Uncategorized Laduuuma! Fest in 2010

Laduuuma! Fest in 2010

“You can’t escape getting drawn into soccer fever,” says Festival Director Ismail Mahomed, and Festival 2010 is not exempt from this football furore.

The final whistle for this year’s Festival has yet to be blown, but organisers are already making game plans and setting up goals to accommodate the Fifa World Cup.

In the corner of Mahomed’s office, files, folders and envelopes are filling up a box labelled 2010 proposals: “This indicates that artists are also beginning to think forward,” the ever-optimistic director says.

Mahomed views the World Cup as a chance for us to be drawn together and showcase the country to the world.

The National Arts Festival, the most important event in the arts calendar, is a historic platform where the people of South Africa can come together and embrace each other, and embrace conversation; it is the role of the Festival to create that platform, Mahomed says.

Although the World Cup and the Festival share a collaborative agenda, Mahomed says, “we are not in competition with the soccer. I don’t think anyone in this country can compete with the soccer!”

Rather, organisers aim to complement the simultaneous show-stopper, and have a few ideas in mind.

Working with Fifa
The 2010 Festival will be extended to 15 days to “build the programme around the key matches”. Tony Lankester, CEO of the Festival, has a set up a meeting with Fifa Local Organising Committee member Derek Carstens.

“We want to make sure that they’re aware of what we’re doing. We can use the information they give us to work around their schedule.”

The number of performances will remain the same next year, but a longer running time means that schedules will be more flexible.

“We don’t need more stuff to fill 15 days,” says Lankester.“If we were to run this year’s programme back to back it would take five and a half months to watch it all.”

Members of the Festival committee consulted with artists to get feedback and suggestions for next year’s Festival.

Some of the pre-tournament proposals were the possibility of using international languages such as Spanish and French on the official website, and using accommodation in Grahamstown’s surrounding areas.

Other plans waiting on the sidelines include running shuttle busses between Port Elizabeth and Grahamstown, working on a new traffic flow plan, creating a public viewing area for soccer action, and reshuffling the programme so that popular shows are performed during the day to attract day visitors from PE.

“We also have to take into consideration that people will want to party after big games so we will have to look into continuing music late into the evenings,” Mahomed explains.

Expanding audiences
To draw in the socks, sandals, and safari hat-wearing set, Lankester says the committee plans to advertise at the Edinburgh Festival: “If people were maybe thinking of coming to South Africa, this might convince them.”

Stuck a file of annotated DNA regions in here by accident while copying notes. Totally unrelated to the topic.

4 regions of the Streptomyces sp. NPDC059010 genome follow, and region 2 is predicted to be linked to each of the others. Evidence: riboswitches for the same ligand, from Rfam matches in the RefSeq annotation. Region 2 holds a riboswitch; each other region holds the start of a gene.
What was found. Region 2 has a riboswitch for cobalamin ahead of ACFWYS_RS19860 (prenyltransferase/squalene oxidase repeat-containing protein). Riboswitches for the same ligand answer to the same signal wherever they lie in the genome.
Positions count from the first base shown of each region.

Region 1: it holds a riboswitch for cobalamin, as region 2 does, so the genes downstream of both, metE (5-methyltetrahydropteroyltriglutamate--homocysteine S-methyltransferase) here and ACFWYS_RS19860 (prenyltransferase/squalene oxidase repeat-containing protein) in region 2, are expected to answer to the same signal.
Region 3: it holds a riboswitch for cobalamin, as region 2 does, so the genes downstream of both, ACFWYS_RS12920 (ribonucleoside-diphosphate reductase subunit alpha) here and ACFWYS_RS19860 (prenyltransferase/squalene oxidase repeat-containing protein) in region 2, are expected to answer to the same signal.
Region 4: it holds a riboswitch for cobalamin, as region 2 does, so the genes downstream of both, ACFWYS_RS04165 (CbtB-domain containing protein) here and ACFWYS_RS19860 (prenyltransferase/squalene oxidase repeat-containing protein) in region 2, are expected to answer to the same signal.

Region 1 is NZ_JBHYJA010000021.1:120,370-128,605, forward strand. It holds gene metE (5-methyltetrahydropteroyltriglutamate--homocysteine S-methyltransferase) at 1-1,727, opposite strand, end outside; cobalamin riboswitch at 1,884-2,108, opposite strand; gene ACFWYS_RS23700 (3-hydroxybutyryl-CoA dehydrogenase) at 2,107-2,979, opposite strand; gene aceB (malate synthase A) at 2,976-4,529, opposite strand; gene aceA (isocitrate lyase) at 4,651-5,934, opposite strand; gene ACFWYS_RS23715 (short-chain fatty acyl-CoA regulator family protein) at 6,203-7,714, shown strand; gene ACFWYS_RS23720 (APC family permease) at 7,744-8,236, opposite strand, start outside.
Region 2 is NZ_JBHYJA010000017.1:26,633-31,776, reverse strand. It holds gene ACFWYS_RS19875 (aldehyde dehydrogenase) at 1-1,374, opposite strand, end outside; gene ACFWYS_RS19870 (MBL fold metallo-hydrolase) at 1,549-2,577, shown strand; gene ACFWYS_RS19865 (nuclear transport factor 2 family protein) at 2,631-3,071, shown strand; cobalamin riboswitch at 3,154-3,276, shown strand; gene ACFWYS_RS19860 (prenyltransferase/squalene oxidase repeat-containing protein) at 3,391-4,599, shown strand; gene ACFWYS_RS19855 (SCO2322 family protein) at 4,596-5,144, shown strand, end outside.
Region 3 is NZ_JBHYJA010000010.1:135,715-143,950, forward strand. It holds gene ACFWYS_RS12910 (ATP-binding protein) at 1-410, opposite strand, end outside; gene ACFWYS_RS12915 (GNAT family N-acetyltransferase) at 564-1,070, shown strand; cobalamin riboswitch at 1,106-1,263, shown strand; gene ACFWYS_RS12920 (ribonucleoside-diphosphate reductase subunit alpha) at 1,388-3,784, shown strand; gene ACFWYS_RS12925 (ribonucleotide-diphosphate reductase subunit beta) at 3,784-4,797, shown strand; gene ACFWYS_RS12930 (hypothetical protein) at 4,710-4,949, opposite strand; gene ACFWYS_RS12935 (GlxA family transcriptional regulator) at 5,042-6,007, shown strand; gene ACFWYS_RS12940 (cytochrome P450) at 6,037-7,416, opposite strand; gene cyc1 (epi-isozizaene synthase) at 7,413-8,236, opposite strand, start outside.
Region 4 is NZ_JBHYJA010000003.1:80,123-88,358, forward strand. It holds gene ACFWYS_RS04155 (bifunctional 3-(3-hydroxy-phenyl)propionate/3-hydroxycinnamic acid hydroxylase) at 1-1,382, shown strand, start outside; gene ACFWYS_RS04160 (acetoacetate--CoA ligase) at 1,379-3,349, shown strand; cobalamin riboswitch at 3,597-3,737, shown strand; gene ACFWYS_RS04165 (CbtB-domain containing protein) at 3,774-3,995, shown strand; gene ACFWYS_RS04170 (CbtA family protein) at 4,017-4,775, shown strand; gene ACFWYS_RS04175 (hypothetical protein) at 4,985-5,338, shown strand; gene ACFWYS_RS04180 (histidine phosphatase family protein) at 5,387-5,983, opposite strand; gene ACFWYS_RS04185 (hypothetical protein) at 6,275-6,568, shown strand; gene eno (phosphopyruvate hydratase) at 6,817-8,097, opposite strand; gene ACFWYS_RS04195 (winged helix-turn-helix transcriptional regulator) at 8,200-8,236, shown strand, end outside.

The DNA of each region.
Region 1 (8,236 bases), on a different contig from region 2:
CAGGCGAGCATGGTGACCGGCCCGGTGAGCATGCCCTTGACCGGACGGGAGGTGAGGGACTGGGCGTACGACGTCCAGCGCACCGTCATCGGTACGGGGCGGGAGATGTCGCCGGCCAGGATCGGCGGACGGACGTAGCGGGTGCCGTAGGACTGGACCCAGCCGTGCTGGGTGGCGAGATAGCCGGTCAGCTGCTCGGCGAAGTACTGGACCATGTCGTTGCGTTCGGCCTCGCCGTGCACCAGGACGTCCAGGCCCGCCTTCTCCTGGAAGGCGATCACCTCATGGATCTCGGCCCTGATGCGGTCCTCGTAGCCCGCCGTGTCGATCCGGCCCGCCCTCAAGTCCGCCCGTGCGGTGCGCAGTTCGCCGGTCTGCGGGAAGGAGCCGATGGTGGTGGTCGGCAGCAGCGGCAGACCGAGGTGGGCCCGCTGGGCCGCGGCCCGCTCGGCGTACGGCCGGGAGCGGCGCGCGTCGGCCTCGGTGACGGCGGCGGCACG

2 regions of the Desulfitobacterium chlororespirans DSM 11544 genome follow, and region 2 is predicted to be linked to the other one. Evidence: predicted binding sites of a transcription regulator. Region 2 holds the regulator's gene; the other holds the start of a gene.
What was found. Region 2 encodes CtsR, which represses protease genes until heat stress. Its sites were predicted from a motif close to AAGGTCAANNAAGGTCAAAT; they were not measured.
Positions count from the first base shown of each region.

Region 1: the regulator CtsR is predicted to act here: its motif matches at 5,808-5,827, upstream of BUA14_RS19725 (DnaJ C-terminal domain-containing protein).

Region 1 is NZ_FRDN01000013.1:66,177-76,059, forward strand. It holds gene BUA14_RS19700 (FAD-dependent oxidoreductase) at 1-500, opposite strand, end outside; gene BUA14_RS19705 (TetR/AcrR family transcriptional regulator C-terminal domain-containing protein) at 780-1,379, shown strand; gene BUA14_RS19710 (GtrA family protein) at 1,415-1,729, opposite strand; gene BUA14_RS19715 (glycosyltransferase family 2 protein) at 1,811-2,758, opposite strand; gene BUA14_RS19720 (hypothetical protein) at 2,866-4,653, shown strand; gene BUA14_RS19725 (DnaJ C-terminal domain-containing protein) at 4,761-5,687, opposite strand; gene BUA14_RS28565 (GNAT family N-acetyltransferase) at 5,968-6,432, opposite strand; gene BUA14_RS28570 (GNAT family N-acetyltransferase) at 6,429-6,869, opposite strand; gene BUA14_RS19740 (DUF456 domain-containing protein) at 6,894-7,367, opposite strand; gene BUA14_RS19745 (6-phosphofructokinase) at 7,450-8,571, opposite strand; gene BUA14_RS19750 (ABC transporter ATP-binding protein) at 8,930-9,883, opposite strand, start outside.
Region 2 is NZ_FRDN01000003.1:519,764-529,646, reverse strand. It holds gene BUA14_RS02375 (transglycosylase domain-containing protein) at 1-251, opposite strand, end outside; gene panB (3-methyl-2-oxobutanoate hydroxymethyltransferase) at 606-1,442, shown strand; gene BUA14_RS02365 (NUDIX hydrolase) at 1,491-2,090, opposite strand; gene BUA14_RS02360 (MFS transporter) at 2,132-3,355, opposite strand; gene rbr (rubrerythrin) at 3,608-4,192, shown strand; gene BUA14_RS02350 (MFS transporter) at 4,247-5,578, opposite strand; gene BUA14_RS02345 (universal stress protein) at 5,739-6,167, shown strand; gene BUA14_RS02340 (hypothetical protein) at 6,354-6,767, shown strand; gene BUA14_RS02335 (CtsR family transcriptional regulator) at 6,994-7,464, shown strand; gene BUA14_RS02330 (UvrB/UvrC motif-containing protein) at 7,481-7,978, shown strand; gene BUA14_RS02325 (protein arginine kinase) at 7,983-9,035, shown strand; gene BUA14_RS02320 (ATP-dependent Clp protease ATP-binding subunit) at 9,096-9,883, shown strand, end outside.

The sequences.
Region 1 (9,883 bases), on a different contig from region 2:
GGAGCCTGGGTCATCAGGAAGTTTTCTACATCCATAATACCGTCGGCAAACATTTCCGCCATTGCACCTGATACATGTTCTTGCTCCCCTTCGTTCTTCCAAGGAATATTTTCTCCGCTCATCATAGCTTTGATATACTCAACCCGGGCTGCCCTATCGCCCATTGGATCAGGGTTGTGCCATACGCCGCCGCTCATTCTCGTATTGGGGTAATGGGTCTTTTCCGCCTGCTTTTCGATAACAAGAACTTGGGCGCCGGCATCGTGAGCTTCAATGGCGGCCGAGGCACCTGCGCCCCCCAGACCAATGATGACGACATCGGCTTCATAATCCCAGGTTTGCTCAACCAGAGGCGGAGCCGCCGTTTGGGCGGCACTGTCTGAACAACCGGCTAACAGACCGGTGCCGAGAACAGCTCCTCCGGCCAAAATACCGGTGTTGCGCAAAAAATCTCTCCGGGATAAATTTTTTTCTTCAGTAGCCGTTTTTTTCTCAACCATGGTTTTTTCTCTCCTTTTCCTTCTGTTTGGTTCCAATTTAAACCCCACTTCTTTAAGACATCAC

“2010 is a great opportunity for our artists to put their work in front of an international audience,” Lankester says.

The programme will also include some work for an international audience; local artists well known overseas, such as Ladysmith Black Mambazo.

This year’s experimental reshuffling of the trading areas has booted some sellers into less green playing fields.

Although Lankester has not finalised where stallholders will be selling their wares next year, he confirms that potential traders will be paying their deposits only once they have been shown a map indicating exactly where they will be situated.

Due to the dismal foot-traffic to Fiddler’s Green this year, the area in unlikely to be used as a trading venue next year.

“I would love to see it used for a circus tent or an additional performance space,” Lankester says. The Village Green will remain on the Great Field, but “it will be more of a craft fair next year”.

Money matters
Bearing business in mind, Mahomed sees the World Cup as “a catalyst for everyone”, particularly in igniting an “entrepreneurial spirit”.

As the second largest contributor to Grahamstown’s annual GDP (Rhodes University takes the cup), Mahomed says that the Festival has to keep economic concerns in mind.

He feels that the expansion of the Festival will ensure more work for more people. He is totally confident that the citizens of Grahamstown will rise to the occasion and sees this as opportunity for new entrepreneurs; the Festival should be central to that, but not exclusive.

With regard to Festival’s money matters, Mahomed is confident that the reciprocal relationship the event has with its sponsors will make next year’s expansion financially viable.

“This year’s growth amid a recession got some raised eyebrows,” Mahomed adds, hoping that additional sponsors will want to fully develop business (or preferably philanthropic) relationships.

“There won’t be a gazillion more people than there were this year,” and Lankester says that the municipality will cope as the Festival committee has a good relationship with them.

“The biggest challenge will be the weather. It is the one thing over which we have no control. Everything else we don’t see as a major threat.”

It is clear where Mahomed places his bets for 2010: “I’m extremely optimistic that we will have an incredibly successful Festival,” he concludes.

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